Essays on corporate share repurchase and household portfolio choices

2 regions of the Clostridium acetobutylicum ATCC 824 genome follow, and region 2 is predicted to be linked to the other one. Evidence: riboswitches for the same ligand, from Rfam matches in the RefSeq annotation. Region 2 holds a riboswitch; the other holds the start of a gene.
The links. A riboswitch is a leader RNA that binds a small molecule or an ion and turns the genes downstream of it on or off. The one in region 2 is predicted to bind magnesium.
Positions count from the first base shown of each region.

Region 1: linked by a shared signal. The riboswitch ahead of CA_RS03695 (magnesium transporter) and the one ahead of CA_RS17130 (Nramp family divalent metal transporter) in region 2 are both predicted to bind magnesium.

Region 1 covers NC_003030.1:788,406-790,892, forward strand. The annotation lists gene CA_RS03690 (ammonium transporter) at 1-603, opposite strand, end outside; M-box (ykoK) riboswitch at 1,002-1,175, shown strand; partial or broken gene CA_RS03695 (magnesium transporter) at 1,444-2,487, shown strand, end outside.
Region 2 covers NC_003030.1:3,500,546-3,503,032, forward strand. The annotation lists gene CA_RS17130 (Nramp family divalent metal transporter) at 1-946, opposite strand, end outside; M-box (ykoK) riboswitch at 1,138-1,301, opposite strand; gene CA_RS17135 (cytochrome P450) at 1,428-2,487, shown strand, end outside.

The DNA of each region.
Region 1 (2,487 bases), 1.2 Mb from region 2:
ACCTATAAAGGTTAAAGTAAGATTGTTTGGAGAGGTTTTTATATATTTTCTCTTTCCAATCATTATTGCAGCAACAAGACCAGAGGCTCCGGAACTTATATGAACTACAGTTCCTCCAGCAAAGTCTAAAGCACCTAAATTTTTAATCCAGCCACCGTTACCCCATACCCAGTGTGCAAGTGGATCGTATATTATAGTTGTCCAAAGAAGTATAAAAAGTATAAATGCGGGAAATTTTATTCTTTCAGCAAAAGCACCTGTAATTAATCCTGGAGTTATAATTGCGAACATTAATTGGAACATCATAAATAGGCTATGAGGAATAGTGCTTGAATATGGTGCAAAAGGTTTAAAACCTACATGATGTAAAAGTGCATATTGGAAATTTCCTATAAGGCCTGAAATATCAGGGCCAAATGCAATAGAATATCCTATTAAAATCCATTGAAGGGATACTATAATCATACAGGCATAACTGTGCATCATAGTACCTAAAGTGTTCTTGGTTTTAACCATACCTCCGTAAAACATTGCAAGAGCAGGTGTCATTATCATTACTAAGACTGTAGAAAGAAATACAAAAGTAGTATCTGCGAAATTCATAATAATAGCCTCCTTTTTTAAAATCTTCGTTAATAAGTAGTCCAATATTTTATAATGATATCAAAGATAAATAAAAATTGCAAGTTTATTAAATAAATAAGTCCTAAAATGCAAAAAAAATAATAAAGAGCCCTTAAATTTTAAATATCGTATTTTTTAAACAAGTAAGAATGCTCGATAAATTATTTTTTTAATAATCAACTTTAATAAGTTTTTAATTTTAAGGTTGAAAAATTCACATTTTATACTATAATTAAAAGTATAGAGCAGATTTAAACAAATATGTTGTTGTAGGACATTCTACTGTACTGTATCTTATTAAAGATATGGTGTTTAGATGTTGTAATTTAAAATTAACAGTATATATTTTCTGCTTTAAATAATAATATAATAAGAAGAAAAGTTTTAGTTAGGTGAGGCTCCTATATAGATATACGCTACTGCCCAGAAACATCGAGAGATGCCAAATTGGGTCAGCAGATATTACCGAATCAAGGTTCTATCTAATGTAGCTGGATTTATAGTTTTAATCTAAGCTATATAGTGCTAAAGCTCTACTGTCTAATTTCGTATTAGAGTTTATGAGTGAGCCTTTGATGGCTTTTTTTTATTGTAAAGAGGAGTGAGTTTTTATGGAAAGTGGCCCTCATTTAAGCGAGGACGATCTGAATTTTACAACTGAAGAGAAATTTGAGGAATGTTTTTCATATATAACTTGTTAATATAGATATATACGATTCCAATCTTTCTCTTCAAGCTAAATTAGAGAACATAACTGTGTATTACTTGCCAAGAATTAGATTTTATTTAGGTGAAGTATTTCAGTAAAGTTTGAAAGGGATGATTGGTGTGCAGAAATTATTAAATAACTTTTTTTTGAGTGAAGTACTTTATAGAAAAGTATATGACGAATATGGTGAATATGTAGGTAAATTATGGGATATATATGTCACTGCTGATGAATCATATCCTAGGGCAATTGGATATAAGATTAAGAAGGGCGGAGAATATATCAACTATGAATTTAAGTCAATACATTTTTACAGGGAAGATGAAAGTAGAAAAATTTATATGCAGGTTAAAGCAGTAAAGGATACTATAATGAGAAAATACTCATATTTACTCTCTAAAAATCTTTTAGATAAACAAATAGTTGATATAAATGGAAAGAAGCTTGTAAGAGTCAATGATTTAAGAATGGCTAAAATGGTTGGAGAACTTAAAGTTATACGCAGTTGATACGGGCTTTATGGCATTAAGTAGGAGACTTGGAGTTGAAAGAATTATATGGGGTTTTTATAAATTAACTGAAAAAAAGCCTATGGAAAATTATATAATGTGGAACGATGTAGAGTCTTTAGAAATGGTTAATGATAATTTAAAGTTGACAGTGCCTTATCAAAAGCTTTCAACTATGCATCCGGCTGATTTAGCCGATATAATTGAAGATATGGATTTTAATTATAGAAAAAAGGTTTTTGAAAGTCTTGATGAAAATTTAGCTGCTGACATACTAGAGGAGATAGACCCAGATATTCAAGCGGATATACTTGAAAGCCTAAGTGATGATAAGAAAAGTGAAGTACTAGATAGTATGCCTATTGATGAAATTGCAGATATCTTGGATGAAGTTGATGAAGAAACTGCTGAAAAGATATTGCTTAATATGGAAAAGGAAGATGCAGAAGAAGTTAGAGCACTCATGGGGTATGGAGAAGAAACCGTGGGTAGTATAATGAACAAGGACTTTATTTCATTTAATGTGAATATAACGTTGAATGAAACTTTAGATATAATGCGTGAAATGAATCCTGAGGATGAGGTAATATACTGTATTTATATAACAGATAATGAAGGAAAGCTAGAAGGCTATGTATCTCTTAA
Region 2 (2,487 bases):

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This dissertation consists of two empirical essays and one theoretical essay. In the first essay, I investigate how sensitivity of CEO’s pay-for-performance compensation to stock prices affects firm’s payout and investment policies. On the company’s payout side, we find that higher delta CEOs tend to execute more share buybacks and pay fewer cash dividends. The evidence supports the notion that stock price sensitive executives particularly favor repurchases as the payout form. On the investment side, we find that higher delta CEOs allocate more money towards share buybacks, direct fewer investment resources to capital expenditures, and cut back employment. Additionally, repurchasing firms experience deterioration in operating performance subsequently following the repurchases. Our result suggests that the sensitivity of executives’ compensation to stock price induces CEOs to favor short-term performance over long-term performance. In the second essay, I use an ex-ante and forward-looking stock mispricing measure to examine whether and how equity misvaluation affects corporate stock repurchase activities. In particular, we obtain the equity mispricing measure P/V by normalizing prevailing stock price with the firm’s intrinsic value based on Residual Income Model (RIM). In particular, I find that undervalued firms are more likely to conduct buybacks and tend to repurchase more in terms of the percentage of market value of equity and dollar volume of the repurchase. These evidence suggest that equity undervaluation serves as a significant determinant for companies to undertake actual stock repurchase. The primary goal of the third essay is to explain family investment decisions under the assumptions of household member’s preferences and efficient risk sharing among them based on the collective household model. By examining the absolute (relative) risk aversions of household welfare function, we demonstrate how household’s portfolio allocation in stocks changes with family wealth. This paper examines two types of preference heterogeneity between spouses: parameter heterogeneity and functional form heterogeneity. This study offers an alternative explanation of household portfolio choice corresponding with the observation that wealthier households tend to hold greater share of family wealth in risky assets.

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